“I hear you” ≠ “I agree with you”

Blog | July 26, 2022

“So… how did it go?” I asked my client, Jonathan. As a VP of Technology, his direct reports included many SMEs with real moments of genius—AND it wasn’t always easy to communicate with them.

For the prior few sessions, the central issue that we discussed was a challenging direct report to whom Jonathan needed to give some tough feedback. 

Jonathan had invested a lot in this employee, and they had been killing it. Then, all of a sudden, they weren’t delivering, almost obstinately so. 

Jonathan had been really stirred up around it, so we had put together a game plan around the specific message he was to deliver at their next meeting.

“I just feel like… Whiplash,” Jonathan said. 

“How so?” I asked.

“Well, I walked away from the meeting… Let me backtrack: so as we were talking, I—I kind of saw what he was saying, you know? And so I ended up agreeing with him. And I changed my mind.” 

As Jonathan wrapped up his story, I arched my eyebrows in surprise.

Jonathan’s face clouded and he shook his head. “And then I left the meeting and I was like, Wait a second. I don’t agree with that! What happened, Rachel? I feel so confused…” Jonathan’s shoulders slumped.

“Let’s talk about this,” I said. “What happened in the moment?” 

“He just had such a great story as to why he was behaving the way he was,” Jonathan said. “In the moment, when I was sitting with him, it made sense, I got totally caught up… I felt like, disoriented, you know? But as soon as I walked away I felt like, Shit, I didn’t say what I wanted to say.

“You completely identified with him,” I nodded, explaining. “So much so that you lost the point that he is NOT delivering, no matter his story.” 

As leaders, one of our jobs is to make our people feel seen and heard.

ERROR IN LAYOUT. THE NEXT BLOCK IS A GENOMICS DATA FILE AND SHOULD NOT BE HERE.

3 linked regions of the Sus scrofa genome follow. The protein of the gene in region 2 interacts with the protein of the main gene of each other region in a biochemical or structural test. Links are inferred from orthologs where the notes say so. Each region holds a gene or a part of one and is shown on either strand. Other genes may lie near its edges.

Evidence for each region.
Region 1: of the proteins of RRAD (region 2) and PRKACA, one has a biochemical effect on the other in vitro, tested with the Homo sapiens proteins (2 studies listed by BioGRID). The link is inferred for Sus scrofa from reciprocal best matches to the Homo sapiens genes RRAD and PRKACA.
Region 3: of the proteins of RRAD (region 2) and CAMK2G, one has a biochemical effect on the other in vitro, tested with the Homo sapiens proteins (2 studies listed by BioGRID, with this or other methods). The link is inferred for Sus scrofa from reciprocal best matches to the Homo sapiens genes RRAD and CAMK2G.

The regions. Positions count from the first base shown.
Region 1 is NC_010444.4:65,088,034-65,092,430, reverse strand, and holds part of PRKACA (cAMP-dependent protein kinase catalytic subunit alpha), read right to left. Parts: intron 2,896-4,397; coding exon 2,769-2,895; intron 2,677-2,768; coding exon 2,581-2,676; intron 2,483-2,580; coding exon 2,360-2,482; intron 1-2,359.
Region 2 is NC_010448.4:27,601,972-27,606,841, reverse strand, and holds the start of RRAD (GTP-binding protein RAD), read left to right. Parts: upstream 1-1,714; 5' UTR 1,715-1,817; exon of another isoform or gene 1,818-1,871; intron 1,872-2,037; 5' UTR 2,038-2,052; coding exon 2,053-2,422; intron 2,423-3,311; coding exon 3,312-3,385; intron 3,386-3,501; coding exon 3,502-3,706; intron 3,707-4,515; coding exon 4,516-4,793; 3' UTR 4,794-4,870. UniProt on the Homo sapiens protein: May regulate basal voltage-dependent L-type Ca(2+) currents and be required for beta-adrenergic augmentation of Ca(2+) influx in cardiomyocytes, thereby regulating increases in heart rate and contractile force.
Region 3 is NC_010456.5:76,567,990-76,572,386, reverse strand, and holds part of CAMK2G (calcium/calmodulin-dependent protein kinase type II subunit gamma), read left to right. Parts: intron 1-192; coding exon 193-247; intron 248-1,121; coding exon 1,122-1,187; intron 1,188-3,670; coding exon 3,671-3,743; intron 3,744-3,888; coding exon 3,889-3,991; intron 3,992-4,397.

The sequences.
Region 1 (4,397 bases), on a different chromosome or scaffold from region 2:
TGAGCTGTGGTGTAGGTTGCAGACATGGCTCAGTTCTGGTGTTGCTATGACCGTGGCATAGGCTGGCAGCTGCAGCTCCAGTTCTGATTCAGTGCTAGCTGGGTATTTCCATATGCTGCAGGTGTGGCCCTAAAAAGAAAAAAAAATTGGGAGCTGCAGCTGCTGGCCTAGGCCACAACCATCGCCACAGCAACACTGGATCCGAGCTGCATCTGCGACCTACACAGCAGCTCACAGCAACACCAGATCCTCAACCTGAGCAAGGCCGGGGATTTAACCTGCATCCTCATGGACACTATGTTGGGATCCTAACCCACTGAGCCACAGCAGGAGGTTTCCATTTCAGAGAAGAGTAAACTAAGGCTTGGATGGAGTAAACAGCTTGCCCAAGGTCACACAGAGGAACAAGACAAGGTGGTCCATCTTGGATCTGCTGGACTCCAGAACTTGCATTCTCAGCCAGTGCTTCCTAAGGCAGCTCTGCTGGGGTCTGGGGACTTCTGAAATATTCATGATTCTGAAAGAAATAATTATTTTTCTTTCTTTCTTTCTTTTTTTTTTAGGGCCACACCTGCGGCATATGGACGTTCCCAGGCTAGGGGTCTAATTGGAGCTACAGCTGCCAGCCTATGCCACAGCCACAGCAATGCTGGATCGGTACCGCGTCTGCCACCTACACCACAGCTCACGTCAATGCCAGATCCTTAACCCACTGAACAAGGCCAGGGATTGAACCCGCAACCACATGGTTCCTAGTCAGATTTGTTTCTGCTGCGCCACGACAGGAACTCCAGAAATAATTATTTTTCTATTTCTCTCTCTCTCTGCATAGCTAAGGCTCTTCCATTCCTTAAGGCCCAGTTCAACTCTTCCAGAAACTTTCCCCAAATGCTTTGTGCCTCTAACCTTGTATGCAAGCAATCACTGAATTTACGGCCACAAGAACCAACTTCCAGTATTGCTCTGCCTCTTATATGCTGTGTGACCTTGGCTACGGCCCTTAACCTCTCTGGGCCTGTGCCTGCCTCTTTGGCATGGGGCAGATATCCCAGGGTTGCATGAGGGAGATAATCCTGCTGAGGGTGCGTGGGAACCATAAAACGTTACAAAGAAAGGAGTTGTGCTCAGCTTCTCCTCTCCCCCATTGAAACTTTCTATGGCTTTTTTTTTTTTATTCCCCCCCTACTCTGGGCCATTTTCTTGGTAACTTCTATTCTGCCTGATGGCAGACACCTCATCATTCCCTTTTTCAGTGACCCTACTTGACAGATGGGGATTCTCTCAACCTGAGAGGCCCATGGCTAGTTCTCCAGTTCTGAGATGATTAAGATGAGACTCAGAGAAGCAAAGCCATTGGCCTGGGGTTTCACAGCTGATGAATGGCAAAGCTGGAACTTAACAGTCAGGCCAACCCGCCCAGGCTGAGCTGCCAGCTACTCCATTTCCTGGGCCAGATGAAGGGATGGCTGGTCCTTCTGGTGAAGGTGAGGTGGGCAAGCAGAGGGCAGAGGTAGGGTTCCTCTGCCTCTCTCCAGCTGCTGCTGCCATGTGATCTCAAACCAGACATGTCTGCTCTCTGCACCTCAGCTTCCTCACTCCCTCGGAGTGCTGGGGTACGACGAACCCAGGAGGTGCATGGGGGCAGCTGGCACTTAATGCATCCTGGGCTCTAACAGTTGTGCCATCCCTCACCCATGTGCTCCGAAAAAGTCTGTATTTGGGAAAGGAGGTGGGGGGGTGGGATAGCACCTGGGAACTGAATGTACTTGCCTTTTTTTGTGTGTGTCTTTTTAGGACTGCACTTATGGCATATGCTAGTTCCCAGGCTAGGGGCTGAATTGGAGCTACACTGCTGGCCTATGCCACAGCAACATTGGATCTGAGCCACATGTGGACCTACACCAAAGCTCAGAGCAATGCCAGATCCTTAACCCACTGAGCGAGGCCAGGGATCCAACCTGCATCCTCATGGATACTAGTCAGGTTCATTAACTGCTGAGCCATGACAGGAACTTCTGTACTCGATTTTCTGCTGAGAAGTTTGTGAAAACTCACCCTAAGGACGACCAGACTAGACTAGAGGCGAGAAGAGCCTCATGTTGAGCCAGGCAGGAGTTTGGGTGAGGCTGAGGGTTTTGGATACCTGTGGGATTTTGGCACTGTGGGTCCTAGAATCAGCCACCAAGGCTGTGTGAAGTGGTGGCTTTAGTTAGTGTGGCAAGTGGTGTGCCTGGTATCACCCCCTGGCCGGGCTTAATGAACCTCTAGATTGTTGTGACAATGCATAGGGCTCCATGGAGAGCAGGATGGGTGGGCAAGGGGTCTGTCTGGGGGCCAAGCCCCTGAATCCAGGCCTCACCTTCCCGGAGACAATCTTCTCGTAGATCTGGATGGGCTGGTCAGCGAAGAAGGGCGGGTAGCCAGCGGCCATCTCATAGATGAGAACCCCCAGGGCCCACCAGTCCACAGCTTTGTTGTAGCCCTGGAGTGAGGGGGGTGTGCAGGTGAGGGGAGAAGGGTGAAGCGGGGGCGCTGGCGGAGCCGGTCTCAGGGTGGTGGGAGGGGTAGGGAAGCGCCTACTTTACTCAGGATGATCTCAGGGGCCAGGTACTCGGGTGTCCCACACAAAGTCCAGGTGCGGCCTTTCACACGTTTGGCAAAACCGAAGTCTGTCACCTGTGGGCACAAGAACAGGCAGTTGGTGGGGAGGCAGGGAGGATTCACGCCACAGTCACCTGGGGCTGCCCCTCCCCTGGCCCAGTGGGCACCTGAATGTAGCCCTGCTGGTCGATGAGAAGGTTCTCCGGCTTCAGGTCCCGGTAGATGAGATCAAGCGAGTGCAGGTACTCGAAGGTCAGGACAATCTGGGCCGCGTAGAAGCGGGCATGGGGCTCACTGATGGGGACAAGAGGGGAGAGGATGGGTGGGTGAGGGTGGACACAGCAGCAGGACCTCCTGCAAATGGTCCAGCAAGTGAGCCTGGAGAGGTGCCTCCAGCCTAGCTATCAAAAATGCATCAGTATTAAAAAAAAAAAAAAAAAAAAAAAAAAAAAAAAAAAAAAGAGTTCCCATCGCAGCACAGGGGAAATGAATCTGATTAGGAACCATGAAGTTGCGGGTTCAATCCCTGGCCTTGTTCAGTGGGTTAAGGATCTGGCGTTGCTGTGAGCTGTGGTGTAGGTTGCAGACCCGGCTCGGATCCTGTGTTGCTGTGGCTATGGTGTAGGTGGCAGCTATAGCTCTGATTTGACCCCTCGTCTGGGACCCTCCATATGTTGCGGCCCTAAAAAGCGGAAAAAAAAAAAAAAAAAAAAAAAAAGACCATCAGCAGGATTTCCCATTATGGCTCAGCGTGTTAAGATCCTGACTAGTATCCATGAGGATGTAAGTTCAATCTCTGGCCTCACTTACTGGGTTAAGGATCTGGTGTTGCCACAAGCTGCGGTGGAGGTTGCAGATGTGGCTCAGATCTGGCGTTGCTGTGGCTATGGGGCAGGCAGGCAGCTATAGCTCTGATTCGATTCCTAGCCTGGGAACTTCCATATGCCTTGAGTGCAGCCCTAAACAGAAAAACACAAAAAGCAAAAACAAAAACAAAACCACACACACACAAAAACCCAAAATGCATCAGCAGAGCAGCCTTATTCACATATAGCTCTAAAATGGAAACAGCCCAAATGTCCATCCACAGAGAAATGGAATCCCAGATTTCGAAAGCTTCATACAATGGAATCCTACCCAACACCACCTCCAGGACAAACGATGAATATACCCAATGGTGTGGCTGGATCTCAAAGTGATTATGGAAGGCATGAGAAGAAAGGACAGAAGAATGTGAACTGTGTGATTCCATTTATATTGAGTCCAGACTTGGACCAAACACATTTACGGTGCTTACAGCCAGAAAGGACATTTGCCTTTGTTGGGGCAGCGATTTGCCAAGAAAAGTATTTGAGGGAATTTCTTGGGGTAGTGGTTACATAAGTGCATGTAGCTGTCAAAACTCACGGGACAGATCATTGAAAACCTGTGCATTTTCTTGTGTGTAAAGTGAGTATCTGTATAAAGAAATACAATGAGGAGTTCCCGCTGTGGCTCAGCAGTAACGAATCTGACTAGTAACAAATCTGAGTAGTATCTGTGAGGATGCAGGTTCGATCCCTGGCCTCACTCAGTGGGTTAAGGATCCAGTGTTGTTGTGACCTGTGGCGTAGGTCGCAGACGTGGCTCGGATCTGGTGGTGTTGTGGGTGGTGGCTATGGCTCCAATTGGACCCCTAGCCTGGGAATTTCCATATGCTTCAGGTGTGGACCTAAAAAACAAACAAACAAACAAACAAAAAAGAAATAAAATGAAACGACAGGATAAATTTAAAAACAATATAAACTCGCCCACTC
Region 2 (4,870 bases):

As important as that is, it can turn counterproductive if we get caught up in their story and emotions.

That’s what Jonathan described. 

This is a major red flag.

Jonathan felt confused and disoriented by the conversation with his direct report. That is a sign of a mismatch between his inner compass as a leader and what happened at the table.

When leaders listen, it’s different from listening as you do to a friend—ready to commiserate with a sympathetic ear; you must listen like a coach, with the distance and perspective to seek solutions.

Jonathan went into the meeting clear on what needed to be said and why. He didn’t plan to cut his employee slack for poor deliverables or try to see it his way. He started with the right idea, then got side-tracked.

What the heck just happened?

Here’s the deal: in any challenging conversation, you must find the anchor of what’s important to you, so that in the moment, when you have a lot of emotions, or your person does, you stay clear on what matters most to you in that interaction.

Jonathan got swept up. (It happens to all of us, even me.)

He needed a strategy to make future interactions truly productive.

Here’s how to acknowledge the other without giving up your position:

First, know you’re the leader

Trust yourself. You’re an experienced expert in your field—and if someone sets out to confuse or deceive you, you need to tap into your deep confidence. 

You’re not crazy. You know what you’re doing and why.

Don’t engage in their energy

“Energy” is everything a person brings into the room. In charged moments, negative energy can be seductive—even if their story of what happened is completely different from yours. Don’t engage.

Repeat what you came there to say

Outside the meeting room, you knew and felt strongly about your message. 

Bring that same certainty in with you. If you feel yourself getting side-tracked, repeat the message. Stick to it!

Navigating tough conversations is part of leadership. Those interactions can be emotional and disorienting, even if it all happens “under the surface.” Contact MettaWorks today and learn to fine-tune your emotions as a leadership asset.

Rachel Rider
Executive Coach, Leadership Consultant